2016-03-02   facebook twitter rss

Warning about Risk of Nematodirosis in Lambs

With spring fast approaching the parasite Nematodirus is a deadly threat to the lives of lambing flocks. An online risk forecast could help UK sheep farmers assess the risk of outbreaks of the parasite in their lambs and take action before it is too late.

The forecast maps will be updated daily to track changes in risk throughout the spring and early summer and include treatment and management advice.

Nematodirus

The online risk forecast has been developed by SCOPS (Sustainable Control of Parasites in Sheep) and researchers at the University of Bristol’s School of Veterinary Sciences to predict when Nematodirus eggs will hatch and when outbreaks are likely to happen.

Nematodirosis, caused by the gutworm Nematodirus battus, is a deadly disease affecting young lambs. Eggs deposited on pasture by lambs the previous year hatch together in spring, triggered by a period of chilling over winter followed by warmer weather. Young lambs take in large numbers of larvae as they graze, which damage their gut leading to foetid black diarrhoea (black scour) and death.

Predicting when outbreaks might happen is becoming increasingly difficult due to variation in spring temperatures from year to year. Farmers can no longer rely on a standard timetable of treatments to avoid disease. As the damage is done by the larvae, faecal egg counts are of little use in detecting and controlling Nematodirus in young lambs.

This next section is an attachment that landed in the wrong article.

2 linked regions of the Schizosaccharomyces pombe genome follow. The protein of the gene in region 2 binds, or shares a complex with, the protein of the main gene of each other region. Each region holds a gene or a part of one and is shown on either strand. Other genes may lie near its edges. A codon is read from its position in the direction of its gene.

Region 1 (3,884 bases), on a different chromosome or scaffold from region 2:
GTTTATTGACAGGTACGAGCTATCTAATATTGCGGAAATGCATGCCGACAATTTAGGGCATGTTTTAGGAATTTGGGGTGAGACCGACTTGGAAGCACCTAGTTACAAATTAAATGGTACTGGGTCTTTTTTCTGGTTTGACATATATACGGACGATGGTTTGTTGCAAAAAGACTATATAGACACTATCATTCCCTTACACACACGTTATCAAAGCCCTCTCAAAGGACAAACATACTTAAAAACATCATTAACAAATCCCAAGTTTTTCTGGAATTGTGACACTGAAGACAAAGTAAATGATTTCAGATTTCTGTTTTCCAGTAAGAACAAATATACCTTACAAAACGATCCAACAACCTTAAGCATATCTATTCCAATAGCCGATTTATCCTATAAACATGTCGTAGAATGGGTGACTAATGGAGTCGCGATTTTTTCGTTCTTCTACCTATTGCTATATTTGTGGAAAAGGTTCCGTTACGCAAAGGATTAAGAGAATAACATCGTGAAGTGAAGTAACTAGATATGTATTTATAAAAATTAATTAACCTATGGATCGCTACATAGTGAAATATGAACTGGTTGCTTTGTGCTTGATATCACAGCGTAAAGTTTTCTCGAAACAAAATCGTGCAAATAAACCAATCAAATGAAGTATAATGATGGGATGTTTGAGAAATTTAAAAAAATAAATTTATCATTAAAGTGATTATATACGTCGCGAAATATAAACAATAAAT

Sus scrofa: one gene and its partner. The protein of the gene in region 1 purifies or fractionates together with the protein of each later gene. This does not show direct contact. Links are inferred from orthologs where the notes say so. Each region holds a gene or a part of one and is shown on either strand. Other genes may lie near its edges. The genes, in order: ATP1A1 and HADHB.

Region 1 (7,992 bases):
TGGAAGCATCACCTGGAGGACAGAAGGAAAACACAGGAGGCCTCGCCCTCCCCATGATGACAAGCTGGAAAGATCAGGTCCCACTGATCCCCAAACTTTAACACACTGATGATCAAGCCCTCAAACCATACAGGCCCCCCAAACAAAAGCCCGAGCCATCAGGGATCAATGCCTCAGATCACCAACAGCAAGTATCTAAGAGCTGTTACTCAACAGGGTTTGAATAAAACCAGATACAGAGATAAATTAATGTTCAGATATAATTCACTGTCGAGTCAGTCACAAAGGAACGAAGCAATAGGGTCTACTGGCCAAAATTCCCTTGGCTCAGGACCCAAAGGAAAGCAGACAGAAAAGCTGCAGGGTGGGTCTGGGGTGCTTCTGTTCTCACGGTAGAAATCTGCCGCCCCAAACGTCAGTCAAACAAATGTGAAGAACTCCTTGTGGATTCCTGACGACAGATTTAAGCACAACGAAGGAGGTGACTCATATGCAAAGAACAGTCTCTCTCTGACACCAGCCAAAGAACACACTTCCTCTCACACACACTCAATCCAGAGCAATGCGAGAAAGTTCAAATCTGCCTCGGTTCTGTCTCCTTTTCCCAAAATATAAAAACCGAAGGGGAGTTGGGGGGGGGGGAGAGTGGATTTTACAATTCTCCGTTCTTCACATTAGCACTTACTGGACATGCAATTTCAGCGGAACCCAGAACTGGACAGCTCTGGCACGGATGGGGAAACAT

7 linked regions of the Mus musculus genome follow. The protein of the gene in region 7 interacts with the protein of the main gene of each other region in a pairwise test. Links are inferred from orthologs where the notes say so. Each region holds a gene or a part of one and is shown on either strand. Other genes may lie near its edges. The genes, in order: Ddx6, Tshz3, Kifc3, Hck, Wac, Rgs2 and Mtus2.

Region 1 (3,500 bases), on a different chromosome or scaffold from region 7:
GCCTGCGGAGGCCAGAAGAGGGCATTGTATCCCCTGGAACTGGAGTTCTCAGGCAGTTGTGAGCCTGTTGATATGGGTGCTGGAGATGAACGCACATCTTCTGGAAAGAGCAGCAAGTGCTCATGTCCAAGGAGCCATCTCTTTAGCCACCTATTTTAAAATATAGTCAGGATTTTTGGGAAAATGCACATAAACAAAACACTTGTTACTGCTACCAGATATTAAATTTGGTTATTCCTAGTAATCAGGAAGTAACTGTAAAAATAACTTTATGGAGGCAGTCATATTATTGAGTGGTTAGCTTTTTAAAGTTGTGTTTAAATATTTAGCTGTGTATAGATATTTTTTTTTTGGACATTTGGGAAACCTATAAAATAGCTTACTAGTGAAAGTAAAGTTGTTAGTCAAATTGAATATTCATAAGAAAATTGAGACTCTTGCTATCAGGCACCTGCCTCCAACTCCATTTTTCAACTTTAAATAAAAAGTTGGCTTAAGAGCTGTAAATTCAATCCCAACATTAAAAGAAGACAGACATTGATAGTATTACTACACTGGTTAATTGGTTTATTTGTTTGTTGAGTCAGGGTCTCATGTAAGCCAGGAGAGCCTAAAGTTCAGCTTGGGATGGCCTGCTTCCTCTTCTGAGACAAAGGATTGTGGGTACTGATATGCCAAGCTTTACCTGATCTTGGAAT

The forecast takes advantage of the temperature-driven synchronised hatching of the Nematodirus larvae and uses weather data from 140 weather stations provided by the Met Office and Forecast.io. The interactive Google map allows farmers and advisers to select the nearest or most representative weather station and provides advice on how to relate the predicted risk to their particular farm and treatment options.

Cases of nematodirosis and eggs detected in routine faecal worm egg counts will also be mapped anonymously as they arise to improve the forecasts and SCOPS are asking farmers, advisors and diagnostic labs to contribute to these records by emailing researcher Dr Hannah Rose at the University of Bristol’s Vet School.

Dr Rose said: “In previous years 64 per cent of farmers and advisors surveyed changed the timing or extent of treatment – or advised treatment - after consulting the forecast, which has been running since 2013, and 93 per cent felt that their approach to control of this parasite had changed as a result of the forecast.”

UK Government funding provided by the Biotechnology and Biological Sciences Research Council has enabled further development of the forecast and it is hoped that even more farmers will benefit in 2016.

Bristol University

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